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The photo above shows from the top: coral/orange on silk and red on cotton

To produce pink shades on silk an extra procedure must be followed. First add some cotton fibres to the red dye liquid as above and leave them for several hours or overnight to absorb the red dye.

Then discharge this red dye from the cotton fibres back into a solution by placing the dyed cotton into an alkaline solution of water and washing soda at pH11. Soak the cotton in this solution for about 30 minutes or until the solution becomes red.

Then remove the cotton, acidify the solution to pH6 as described above and add the silk fibres. Leave them to soak until they have become pink.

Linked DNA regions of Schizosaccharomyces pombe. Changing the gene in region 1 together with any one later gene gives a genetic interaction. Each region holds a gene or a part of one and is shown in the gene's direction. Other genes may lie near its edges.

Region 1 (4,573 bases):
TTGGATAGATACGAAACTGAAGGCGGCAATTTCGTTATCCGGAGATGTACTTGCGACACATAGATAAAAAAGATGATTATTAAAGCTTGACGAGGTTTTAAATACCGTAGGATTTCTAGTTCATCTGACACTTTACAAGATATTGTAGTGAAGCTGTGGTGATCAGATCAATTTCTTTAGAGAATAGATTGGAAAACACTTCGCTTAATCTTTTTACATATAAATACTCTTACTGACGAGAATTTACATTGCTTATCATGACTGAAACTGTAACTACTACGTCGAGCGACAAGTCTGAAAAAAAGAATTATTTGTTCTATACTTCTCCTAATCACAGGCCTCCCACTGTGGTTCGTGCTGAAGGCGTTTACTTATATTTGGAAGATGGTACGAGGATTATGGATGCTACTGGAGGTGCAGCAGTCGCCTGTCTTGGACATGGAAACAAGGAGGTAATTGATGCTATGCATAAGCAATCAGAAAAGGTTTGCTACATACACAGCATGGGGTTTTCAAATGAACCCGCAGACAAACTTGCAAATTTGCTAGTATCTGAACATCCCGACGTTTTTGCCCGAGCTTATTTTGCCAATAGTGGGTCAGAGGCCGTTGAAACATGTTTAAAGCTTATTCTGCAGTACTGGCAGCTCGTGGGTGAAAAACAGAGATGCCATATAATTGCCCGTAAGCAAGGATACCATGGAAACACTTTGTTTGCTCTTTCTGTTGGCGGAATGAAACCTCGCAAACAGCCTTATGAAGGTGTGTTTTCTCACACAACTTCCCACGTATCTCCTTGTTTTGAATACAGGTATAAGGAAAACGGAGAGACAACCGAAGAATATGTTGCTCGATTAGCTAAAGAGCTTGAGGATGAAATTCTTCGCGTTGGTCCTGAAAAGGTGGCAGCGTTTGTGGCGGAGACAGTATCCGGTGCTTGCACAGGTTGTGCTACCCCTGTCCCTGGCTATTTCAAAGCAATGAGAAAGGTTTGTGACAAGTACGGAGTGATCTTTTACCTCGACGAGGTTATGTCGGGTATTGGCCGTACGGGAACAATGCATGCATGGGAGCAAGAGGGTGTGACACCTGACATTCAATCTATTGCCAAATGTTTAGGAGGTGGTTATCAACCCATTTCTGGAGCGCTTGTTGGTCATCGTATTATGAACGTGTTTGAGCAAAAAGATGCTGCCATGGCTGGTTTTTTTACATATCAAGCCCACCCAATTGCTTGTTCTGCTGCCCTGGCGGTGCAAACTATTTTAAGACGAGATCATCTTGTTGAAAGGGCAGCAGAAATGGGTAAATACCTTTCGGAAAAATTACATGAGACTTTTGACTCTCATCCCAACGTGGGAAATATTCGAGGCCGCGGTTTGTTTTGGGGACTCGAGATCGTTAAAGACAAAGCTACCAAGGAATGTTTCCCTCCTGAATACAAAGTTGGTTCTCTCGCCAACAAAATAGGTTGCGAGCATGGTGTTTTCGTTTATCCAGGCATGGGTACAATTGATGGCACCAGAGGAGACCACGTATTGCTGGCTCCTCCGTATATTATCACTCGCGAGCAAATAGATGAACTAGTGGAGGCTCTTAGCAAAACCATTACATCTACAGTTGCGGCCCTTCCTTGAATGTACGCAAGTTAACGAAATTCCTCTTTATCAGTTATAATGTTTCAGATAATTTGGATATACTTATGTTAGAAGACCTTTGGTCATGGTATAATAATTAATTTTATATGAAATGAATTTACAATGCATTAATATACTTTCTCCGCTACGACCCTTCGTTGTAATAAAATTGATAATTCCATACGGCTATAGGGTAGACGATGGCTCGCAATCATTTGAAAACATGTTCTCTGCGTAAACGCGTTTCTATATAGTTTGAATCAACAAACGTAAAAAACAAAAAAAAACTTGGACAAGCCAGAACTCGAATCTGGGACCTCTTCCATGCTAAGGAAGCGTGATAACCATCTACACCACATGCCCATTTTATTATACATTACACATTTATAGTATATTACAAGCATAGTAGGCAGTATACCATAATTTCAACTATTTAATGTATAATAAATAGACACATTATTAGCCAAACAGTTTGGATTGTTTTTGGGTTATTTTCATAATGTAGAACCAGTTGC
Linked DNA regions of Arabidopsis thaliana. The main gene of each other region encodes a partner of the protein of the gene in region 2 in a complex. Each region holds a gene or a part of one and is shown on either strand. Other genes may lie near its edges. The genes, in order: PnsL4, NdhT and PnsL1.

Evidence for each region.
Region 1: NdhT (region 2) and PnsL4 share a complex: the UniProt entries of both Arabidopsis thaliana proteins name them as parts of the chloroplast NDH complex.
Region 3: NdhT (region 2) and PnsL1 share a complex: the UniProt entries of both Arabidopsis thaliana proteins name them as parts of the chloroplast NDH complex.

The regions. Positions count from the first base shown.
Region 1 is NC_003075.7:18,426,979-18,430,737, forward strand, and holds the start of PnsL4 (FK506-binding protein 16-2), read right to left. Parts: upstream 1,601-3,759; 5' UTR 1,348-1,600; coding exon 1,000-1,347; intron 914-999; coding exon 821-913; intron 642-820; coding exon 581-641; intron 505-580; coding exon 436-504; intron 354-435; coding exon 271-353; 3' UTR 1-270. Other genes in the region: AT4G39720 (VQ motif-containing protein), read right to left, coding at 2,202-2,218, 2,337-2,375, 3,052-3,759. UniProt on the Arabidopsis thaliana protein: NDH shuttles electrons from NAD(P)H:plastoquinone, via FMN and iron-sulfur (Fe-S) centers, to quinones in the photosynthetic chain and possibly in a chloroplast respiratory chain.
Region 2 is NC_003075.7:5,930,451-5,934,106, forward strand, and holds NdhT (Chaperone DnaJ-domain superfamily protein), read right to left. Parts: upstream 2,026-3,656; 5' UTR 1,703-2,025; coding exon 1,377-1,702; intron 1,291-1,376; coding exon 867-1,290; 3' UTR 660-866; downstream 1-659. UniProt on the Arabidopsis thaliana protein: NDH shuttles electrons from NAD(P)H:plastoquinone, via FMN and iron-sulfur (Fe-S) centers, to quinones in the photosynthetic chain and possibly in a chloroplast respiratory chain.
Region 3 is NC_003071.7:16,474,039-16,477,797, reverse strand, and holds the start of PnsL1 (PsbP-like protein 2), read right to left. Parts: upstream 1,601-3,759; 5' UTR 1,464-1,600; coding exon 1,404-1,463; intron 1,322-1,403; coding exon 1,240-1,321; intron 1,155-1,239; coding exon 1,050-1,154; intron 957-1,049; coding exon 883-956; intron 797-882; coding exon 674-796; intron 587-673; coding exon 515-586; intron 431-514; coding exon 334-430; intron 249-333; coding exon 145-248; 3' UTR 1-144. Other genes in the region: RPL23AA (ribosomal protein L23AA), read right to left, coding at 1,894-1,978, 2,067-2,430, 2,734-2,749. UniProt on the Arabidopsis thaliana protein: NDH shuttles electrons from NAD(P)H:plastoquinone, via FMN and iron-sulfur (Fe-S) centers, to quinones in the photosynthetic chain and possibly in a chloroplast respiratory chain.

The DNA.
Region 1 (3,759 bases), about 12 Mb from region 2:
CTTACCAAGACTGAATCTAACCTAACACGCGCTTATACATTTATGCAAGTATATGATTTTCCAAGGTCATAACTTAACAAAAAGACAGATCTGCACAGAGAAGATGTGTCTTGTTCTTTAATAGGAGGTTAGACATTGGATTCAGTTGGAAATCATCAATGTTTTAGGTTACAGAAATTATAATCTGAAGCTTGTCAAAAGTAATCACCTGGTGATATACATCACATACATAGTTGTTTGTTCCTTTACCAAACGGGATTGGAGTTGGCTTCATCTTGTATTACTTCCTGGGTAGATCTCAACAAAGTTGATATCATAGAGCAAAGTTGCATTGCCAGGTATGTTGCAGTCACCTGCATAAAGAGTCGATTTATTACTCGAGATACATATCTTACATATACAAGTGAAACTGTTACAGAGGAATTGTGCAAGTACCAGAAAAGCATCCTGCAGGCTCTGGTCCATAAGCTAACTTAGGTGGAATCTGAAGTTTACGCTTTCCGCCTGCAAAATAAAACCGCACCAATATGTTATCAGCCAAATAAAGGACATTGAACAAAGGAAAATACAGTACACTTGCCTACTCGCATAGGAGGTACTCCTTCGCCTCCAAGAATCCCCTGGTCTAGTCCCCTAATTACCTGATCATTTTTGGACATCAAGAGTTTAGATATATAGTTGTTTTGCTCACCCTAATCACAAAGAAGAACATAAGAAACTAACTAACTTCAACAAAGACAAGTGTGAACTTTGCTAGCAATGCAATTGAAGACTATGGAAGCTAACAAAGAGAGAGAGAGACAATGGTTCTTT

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The photo above shows pinks on silk after the extra step.

Dyeing yellow with safflower petals is much simpler. Put the dye liquid into a dye pot, add the fibres to be dyed and heat to simmering point. Simmer for 30 to 45 minutes then turn off the heat & allow the fibres to cool down in the dye bath. Then remove them and wash and rinse them.

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This photo shows a range of yellows from safflower on wool (top), silk (centre) and cotton (bottom)

 

 

My garden in Summer

July 13th, 2016

Each year my garden seems to be different, with some old favourites returning and some new arrivals bringing fresh joys.

Below is a rose (Wedding Day, I think), which comes over from our neighbour’s garden. It rambles through the branches of the eucalyptus in the front garden and fills the air with delicious perfume that penetrates through the open windows to fill the bedrooms with fragrance. The bees love it.